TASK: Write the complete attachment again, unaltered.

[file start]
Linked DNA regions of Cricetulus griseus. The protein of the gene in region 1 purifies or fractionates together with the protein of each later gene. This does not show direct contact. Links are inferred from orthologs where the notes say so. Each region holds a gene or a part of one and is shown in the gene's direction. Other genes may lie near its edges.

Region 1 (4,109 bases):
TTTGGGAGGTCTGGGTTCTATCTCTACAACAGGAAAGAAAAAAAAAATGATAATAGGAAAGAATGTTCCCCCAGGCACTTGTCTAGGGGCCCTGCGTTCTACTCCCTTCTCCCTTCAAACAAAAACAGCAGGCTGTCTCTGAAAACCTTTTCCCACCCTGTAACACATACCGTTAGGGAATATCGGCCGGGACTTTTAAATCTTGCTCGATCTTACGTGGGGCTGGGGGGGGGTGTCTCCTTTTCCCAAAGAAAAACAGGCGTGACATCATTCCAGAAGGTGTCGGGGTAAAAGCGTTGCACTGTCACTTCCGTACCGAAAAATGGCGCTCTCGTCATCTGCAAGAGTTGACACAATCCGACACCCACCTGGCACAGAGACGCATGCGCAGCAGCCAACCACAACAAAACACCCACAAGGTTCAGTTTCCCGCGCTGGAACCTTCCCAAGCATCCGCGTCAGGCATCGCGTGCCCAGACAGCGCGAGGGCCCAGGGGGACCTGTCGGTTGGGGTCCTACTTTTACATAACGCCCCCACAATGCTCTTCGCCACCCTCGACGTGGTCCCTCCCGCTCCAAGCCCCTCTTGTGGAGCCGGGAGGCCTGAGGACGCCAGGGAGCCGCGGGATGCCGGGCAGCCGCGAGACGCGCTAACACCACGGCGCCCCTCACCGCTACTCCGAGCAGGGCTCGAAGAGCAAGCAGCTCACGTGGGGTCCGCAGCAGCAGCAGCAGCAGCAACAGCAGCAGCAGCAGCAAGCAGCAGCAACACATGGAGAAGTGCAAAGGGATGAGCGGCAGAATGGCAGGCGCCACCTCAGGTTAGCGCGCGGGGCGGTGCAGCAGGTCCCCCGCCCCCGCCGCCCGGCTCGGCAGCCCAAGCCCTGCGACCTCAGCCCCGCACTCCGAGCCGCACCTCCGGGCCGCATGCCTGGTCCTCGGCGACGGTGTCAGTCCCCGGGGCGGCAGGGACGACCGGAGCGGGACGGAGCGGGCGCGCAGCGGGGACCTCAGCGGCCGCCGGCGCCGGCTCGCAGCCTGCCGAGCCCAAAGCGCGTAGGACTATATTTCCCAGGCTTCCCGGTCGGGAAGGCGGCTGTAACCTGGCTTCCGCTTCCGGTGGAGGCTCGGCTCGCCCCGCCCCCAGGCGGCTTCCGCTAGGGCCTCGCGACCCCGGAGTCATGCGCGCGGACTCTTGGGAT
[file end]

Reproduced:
Linked DNA regions of Cricetulus griseus. The protein of the gene in region 1 purifies or fractionates together with the protein of each later gene. This does not show direct contact. Links are inferred from orthologs where the notes say so. Each region holds a gene or a part of one and is shown in the gene's direction. Other genes may lie near its edges.

Region 1 (4,109 bases):
TTTGGGAGGTCTGGGTTCTATCTCTACAACAGGAAAGAAAAAAAAAATGATAATAGGAAAGAATGTTCCCCCAGGCACTTGTCTAGGGGCCCTGCGTTCTACTCCCTTCTCCCTTCAAACAAAAACAGCAGGCTGTCTCTGAAAACCTTTTCCCACCCTGTAACACATACCGTTAGGGAATATCGGCCGGGACTTTTAAATCTTGCTCGATCTTACGTGGGGCTGGGGGGGGGTGTCTCCTTTTCCCAAAGAAAAACAGGCGTGACATCATTCCAGAAGGTGTCGGGGTAAAAGCGTTGCACTGTCACTTCCGTACCGAAAAATGGCGCTCTCGTCATCTGCAAGAGTTGACACAATCCGACACCCACCTGGCACAGAGACGCATGCGCAGCAGCCAACCACAACAAAACACCCACAAGGTTCAGTTTCCCGCGCTGGAACCTTCCCAAGCATCCGCGTCAGGCATCGCGTGCCCAGACAGCGCGAGGGCCCAGGGGGACCTGTCGGTTGGGGTCCTACTTTTACATAACGCCCCCACAATGCTCTTCGCCACCCTCGACGTGGTCCCTCCCGCTCCAAGCCCCTCTTGTGGAGCCGGGAGGCCTGAGGACGCCAGGGAGCCGCGGGATGCCGGGCAGCCGCGAGACGCGCTAACACCACGGCGCCCCTCACCGCTACTCCGAGCAGGGCTCGAAGAGCAAGCAGCTCACGTGGGGTCCGCAGCAGCAGCAGCAGCAGCAACAGCAGCAGCAGCAGCAAGCAGCAGCAACACATGGAGAAGTGCAAAGGGATGAGCGGCAGAATGGCAGGCGCCACCTCAGGTTAGCGCGCGGGGCGGTGCAGCAGGTCCCCCGCCCCCGCCGCCCGGCTCGGCAGCCCAAGCCCTGCGACCTCAGCCCCGCACTCCGAGCCGCACCTCCGGGCCGCATGCCTGGTCCTCGGCGACGGTGTCAGTCCCCGGGGCGGCAGGGACGACCGGAGCGGGACGGAGCGGGCGCGCAGCGGGGACCTCAGCGGCCGCCGGCGCCGGCTCGCAGCCTGCCGAGCCCAAAGCGCGTAGGACTATATTTCCCAGGCTTCCCGGTCGGGAAGGCGGCTGTAACCTGGCTTCCGCTTCCGGTGGAGGCTCGGCTCGCCCCGCCCCCAGGCGGCTTCCGCTAGGGCCTCGCGACCCCGGAGTCATGCGCGCGGACTCTTGGGAT